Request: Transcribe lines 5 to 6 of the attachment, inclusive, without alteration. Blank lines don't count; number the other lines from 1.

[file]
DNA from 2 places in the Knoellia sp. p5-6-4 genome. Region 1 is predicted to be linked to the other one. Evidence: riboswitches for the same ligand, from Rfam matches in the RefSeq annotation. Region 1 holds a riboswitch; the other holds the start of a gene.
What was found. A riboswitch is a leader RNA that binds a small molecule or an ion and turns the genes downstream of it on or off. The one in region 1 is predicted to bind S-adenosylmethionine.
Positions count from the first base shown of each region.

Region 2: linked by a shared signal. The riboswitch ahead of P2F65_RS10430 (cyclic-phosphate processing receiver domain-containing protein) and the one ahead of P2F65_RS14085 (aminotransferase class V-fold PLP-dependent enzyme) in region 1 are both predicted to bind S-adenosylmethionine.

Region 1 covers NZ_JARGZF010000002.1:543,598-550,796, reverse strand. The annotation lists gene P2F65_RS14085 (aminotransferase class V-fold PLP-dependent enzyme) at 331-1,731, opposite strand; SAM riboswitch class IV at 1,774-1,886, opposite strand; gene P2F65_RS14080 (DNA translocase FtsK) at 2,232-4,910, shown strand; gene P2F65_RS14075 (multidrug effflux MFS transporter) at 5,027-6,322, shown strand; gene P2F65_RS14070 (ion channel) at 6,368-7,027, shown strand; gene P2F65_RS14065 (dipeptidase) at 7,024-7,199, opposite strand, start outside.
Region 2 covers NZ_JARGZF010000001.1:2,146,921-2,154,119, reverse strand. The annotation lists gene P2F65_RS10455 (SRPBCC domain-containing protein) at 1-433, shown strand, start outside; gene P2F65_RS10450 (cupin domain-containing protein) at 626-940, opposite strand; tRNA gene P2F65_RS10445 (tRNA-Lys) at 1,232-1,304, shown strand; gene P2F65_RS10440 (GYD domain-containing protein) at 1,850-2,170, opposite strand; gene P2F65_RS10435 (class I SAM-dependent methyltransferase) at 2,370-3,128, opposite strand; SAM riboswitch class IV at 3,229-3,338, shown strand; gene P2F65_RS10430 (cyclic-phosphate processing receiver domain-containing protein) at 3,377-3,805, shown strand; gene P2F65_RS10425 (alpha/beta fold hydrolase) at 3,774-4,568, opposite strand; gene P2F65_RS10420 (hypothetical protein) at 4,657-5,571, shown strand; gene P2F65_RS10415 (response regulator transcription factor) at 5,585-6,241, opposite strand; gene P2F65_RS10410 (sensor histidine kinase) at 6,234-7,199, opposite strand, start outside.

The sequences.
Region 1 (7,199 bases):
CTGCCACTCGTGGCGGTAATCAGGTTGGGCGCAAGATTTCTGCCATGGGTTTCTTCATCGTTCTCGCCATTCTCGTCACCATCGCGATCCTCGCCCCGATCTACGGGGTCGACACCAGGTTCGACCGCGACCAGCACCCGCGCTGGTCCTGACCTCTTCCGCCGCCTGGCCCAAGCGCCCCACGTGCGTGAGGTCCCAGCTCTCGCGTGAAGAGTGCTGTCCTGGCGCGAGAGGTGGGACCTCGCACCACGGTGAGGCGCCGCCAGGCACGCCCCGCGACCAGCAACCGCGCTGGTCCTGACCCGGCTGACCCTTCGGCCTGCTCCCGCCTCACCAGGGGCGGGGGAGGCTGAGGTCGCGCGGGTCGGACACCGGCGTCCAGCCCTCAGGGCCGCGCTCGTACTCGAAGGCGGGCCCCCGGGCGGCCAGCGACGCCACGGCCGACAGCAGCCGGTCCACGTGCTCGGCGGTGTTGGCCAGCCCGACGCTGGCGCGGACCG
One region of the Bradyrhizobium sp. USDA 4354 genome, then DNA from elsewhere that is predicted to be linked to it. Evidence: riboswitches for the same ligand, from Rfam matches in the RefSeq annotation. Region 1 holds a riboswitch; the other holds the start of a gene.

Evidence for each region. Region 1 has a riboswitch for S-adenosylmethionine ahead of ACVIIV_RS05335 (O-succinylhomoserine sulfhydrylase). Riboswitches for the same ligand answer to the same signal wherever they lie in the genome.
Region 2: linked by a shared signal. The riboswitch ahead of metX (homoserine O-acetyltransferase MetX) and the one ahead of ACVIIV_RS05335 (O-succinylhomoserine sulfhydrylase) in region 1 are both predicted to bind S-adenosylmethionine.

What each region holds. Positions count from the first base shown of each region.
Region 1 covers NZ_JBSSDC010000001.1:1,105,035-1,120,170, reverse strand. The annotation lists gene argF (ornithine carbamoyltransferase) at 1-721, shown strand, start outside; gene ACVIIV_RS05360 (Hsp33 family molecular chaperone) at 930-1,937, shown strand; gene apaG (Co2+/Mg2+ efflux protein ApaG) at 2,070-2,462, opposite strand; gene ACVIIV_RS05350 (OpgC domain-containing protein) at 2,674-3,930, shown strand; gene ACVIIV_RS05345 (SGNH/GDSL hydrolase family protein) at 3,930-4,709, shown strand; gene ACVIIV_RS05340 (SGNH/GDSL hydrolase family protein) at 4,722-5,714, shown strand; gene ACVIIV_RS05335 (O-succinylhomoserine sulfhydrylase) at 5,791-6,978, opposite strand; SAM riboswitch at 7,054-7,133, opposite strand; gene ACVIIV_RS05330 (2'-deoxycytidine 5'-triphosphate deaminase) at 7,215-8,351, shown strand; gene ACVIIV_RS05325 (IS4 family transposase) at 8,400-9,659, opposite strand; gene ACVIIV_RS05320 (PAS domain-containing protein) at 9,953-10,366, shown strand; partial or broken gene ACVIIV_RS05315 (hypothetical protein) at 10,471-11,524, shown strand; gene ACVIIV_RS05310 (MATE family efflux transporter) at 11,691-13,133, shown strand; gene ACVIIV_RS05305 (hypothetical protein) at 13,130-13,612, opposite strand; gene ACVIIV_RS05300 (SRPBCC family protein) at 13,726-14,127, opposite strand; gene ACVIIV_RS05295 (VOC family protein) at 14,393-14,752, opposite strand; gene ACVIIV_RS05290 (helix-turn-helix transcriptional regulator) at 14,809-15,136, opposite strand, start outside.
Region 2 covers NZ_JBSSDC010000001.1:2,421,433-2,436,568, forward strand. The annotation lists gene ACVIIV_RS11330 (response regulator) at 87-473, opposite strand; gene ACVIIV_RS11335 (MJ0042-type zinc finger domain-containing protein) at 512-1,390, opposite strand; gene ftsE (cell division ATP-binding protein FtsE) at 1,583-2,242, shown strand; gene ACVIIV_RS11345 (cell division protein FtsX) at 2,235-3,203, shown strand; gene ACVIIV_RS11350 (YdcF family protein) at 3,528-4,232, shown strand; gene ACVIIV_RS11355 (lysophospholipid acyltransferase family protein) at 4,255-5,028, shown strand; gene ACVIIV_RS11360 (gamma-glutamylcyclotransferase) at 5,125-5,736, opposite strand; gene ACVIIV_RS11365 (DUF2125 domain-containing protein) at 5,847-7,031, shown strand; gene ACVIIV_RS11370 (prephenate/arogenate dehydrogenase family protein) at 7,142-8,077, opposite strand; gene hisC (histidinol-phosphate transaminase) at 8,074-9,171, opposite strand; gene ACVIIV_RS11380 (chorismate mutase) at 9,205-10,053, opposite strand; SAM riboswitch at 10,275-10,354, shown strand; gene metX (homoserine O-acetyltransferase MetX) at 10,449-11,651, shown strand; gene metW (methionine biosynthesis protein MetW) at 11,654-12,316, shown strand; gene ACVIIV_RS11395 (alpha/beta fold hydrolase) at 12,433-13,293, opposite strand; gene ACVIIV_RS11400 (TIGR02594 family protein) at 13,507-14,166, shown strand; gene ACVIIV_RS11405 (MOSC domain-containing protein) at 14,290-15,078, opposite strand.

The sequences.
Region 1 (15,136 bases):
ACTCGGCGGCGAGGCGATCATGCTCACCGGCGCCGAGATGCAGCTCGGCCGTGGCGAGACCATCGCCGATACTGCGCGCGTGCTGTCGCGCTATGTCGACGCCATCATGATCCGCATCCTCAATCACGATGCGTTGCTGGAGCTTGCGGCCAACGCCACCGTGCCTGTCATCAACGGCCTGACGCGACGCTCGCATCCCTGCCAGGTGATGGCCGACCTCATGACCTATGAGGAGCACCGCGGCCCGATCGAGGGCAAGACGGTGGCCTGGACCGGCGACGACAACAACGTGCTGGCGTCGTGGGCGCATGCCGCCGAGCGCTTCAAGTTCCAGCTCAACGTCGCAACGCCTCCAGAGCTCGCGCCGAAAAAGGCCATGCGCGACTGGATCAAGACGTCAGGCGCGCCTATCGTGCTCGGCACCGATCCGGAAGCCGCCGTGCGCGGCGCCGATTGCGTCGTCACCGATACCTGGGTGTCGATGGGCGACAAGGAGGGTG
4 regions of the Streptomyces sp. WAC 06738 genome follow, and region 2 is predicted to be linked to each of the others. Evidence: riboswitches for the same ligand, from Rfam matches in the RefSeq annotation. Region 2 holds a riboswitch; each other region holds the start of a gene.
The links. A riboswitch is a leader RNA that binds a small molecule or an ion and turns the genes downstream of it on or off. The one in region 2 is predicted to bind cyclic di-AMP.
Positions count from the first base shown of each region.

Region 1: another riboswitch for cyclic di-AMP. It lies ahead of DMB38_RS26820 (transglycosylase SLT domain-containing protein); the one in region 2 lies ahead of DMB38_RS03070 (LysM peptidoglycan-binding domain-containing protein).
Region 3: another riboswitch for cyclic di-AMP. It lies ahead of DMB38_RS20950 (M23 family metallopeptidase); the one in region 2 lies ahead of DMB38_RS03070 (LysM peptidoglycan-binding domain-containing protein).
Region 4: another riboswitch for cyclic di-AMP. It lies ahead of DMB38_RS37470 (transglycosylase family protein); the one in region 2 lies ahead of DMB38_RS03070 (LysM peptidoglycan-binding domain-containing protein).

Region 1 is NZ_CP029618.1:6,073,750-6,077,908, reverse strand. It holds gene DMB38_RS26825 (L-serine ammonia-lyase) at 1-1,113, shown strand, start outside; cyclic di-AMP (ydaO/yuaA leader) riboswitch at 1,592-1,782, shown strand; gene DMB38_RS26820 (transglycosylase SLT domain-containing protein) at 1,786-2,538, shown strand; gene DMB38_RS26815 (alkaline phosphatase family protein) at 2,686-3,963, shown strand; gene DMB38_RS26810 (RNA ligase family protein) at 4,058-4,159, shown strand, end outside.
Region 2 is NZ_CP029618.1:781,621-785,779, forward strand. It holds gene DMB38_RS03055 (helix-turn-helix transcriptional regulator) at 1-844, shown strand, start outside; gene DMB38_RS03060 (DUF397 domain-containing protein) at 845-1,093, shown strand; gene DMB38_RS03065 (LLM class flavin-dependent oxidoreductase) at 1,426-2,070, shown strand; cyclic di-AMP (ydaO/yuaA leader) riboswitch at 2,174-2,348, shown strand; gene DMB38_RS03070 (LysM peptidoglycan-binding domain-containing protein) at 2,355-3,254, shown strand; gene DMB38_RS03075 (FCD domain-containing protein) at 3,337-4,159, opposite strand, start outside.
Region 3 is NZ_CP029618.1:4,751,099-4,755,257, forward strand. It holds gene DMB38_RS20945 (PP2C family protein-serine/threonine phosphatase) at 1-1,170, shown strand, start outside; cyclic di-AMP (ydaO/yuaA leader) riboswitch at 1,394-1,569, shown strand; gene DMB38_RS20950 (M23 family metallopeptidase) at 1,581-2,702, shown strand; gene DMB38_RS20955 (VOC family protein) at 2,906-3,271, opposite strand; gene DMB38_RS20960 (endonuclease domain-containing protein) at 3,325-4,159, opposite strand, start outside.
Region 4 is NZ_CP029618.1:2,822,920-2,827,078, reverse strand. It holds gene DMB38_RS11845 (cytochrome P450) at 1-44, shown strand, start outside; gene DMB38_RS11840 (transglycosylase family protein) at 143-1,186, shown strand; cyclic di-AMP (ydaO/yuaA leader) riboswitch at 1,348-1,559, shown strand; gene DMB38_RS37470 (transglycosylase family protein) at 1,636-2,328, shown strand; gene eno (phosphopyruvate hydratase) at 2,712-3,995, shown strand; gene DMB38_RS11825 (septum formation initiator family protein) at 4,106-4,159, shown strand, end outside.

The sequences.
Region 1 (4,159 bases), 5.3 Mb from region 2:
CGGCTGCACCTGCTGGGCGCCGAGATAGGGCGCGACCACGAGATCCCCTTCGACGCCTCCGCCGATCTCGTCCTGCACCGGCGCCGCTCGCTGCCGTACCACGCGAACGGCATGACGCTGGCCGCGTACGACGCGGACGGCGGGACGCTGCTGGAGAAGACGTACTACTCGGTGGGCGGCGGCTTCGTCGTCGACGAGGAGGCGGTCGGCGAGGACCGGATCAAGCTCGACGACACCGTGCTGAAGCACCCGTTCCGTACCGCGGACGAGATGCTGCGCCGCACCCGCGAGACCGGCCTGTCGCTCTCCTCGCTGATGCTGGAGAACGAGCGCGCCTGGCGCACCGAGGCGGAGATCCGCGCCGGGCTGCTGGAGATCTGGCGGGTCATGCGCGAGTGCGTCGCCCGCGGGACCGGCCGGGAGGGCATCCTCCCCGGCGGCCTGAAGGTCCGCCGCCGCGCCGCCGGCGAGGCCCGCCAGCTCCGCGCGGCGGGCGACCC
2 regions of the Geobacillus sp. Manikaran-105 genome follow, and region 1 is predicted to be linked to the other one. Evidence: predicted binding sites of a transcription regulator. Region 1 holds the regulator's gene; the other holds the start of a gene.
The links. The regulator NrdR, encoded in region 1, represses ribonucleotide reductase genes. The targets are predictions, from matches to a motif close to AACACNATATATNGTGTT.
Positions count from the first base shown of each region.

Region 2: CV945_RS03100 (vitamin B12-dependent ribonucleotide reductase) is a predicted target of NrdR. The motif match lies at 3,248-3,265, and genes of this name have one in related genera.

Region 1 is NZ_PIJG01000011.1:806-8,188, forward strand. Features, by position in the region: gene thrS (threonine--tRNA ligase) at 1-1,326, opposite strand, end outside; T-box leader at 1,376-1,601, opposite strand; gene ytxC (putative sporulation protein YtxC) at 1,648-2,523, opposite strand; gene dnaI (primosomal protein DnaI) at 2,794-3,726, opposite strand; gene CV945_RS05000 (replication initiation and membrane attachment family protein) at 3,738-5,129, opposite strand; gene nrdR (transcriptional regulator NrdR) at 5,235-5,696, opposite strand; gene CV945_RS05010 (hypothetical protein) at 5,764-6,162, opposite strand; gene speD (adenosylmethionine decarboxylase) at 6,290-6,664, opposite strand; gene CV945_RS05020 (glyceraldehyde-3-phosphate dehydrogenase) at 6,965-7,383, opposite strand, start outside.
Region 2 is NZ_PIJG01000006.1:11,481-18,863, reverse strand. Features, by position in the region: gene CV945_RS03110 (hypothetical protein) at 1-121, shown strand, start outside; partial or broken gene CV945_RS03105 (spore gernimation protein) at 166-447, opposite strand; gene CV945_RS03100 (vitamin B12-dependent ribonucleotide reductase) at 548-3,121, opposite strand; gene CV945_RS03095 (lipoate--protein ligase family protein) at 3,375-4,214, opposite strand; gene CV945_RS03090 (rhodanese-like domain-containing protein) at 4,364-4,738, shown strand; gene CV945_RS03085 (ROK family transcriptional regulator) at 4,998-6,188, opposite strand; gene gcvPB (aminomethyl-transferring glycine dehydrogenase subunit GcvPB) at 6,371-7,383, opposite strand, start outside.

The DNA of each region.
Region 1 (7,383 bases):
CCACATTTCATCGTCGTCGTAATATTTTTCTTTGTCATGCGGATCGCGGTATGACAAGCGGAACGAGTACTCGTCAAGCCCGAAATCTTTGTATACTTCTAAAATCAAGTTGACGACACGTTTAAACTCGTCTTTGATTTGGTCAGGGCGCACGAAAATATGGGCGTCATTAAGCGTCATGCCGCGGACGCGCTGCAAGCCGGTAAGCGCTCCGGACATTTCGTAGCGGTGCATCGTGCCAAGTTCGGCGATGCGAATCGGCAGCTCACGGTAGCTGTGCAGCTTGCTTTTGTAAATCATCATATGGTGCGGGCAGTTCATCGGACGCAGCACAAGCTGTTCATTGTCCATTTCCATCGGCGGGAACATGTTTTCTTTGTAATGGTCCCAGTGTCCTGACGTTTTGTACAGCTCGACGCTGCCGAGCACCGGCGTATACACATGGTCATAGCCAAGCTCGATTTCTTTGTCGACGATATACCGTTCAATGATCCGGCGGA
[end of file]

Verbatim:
Region 1 covers NZ_JARGZF010000002.1:543,598-550,796, reverse strand. The annotation lists gene P2F65_RS14085 (aminotransferase class V-fold PLP-dependent enzyme) at 331-1,731, opposite strand; SAM riboswitch class IV at 1,774-1,886, opposite strand; gene P2F65_RS14080 (DNA translocase FtsK) at 2,232-4,910, shown strand; gene P2F65_RS14075 (multidrug effflux MFS transporter) at 5,027-6,322, shown strand; gene P2F65_RS14070 (ion channel) at 6,368-7,027, shown strand; gene P2F65_RS14065 (dipeptidase) at 7,024-7,199, opposite strand, start outside.
Region 2 covers NZ_JARGZF010000001.1:2,146,921-2,154,119, reverse strand. The annotation lists gene P2F65_RS10455 (SRPBCC domain-containing protein) at 1-433, shown strand, start outside; gene P2F65_RS10450 (cupin domain-containing protein) at 626-940, opposite strand; tRNA gene P2F65_RS10445 (tRNA-Lys) at 1,232-1,304, shown strand; gene P2F65_RS10440 (GYD domain-containing protein) at 1,850-2,170, opposite strand; gene P2F65_RS10435 (class I SAM-dependent methyltransferase) at 2,370-3,128, opposite strand; SAM riboswitch class IV at 3,229-3,338, shown strand; gene P2F65_RS10430 (cyclic-phosphate processing receiver domain-containing protein) at 3,377-3,805, shown strand; gene P2F65_RS10425 (alpha/beta fold hydrolase) at 3,774-4,568, opposite strand; gene P2F65_RS10420 (hypothetical protein) at 4,657-5,571, shown strand; gene P2F65_RS10415 (response regulator transcription factor) at 5,585-6,241, opposite strand; gene P2F65_RS10410 (sensor histidine kinase) at 6,234-7,199, opposite strand, start outside.